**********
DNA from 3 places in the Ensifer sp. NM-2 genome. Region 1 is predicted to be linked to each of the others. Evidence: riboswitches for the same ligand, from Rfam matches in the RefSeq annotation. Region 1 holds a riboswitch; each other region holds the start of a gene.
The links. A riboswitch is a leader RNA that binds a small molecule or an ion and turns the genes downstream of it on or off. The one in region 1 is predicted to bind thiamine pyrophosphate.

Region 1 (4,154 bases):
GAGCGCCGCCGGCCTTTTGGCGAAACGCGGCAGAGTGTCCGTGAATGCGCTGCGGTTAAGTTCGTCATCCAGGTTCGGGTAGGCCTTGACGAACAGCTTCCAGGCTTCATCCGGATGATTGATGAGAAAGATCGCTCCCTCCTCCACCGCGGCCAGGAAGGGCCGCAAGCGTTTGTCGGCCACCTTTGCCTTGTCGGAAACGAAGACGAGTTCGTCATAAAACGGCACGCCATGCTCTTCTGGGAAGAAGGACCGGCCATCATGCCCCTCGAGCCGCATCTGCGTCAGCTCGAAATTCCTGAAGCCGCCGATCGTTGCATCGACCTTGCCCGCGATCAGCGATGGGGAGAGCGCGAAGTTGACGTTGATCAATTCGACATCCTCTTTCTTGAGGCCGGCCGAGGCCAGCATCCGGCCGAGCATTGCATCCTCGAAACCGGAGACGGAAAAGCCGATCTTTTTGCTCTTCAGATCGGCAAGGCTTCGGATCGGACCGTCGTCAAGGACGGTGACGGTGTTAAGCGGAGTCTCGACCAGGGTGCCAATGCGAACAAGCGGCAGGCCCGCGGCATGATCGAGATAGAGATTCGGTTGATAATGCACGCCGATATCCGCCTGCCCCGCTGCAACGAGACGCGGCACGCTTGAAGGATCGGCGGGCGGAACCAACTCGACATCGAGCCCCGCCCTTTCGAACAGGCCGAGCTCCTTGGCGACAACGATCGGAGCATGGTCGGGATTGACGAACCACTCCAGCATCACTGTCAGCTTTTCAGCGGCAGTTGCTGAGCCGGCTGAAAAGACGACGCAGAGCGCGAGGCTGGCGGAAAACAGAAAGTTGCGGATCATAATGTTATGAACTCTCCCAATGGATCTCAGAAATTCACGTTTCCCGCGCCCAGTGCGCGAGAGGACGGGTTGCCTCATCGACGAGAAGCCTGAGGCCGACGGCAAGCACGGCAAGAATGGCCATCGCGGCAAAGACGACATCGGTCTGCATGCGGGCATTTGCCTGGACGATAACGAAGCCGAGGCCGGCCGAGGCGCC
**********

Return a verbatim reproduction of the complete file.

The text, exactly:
DNA from 3 places in the Ensifer sp. NM-2 genome. Region 1 is predicted to be linked to each of the others. Evidence: riboswitches for the same ligand, from Rfam matches in the RefSeq annotation. Region 1 holds a riboswitch; each other region holds the start of a gene.
The links. A riboswitch is a leader RNA that binds a small molecule or an ion and turns the genes downstream of it on or off. The one in region 1 is predicted to bind thiamine pyrophosphate.

Region 1 (4,154 bases):
GAGCGCCGCCGGCCTTTTGGCGAAACGCGGCAGAGTGTCCGTGAATGCGCTGCGGTTAAGTTCGTCATCCAGGTTCGGGTAGGCCTTGACGAACAGCTTCCAGGCTTCATCCGGATGATTGATGAGAAAGATCGCTCCCTCCTCCACCGCGGCCAGGAAGGGCCGCAAGCGTTTGTCGGCCACCTTTGCCTTGTCGGAAACGAAGACGAGTTCGTCATAAAACGGCACGCCATGCTCTTCTGGGAAGAAGGACCGGCCATCATGCCCCTCGAGCCGCATCTGCGTCAGCTCGAAATTCCTGAAGCCGCCGATCGTTGCATCGACCTTGCCCGCGATCAGCGATGGGGAGAGCGCGAAGTTGACGTTGATCAATTCGACATCCTCTTTCTTGAGGCCGGCCGAGGCCAGCATCCGGCCGAGCATTGCATCCTCGAAACCGGAGACGGAAAAGCCGATCTTTTTGCTCTTCAGATCGGCAAGGCTTCGGATCGGACCGTCGTCAAGGACGGTGACGGTGTTAAGCGGAGTCTCGACCAGGGTGCCAATGCGAACAAGCGGCAGGCCCGCGGCATGATCGAGATAGAGATTCGGTTGATAATGCACGCCGATATCCGCCTGCCCCGCTGCAACGAGACGCGGCACGCTTGAAGGATCGGCGGGCGGAACCAACTCGACATCGAGCCCCGCCCTTTCGAACAGGCCGAGCTCCTTGGCGACAACGATCGGAGCATGGTCGGGATTGACGAACCACTCCAGCATCACTGTCAGCTTTTCAGCGGCAGTTGCTGAGCCGGCTGAAAAGACGACGCAGAGCGCGAGGCTGGCGGAAAACAGAAAGTTGCGGATCATAATGTTATGAACTCTCCCAATGGATCTCAGAAATTCACGTTTCCCGCGCCCAGTGCGCGAGAGGACGGGTTGCCTCATCGACGAGAAGCCTGAGGCCGACGGCAAGCACGGCAAGAATGGCCATCGCGGCAAAGACGACATCGGTCTGCATGCGGGCATTTGCCTGGACGATAACGAAGCCGAGGCCGGCCGAGGCGCC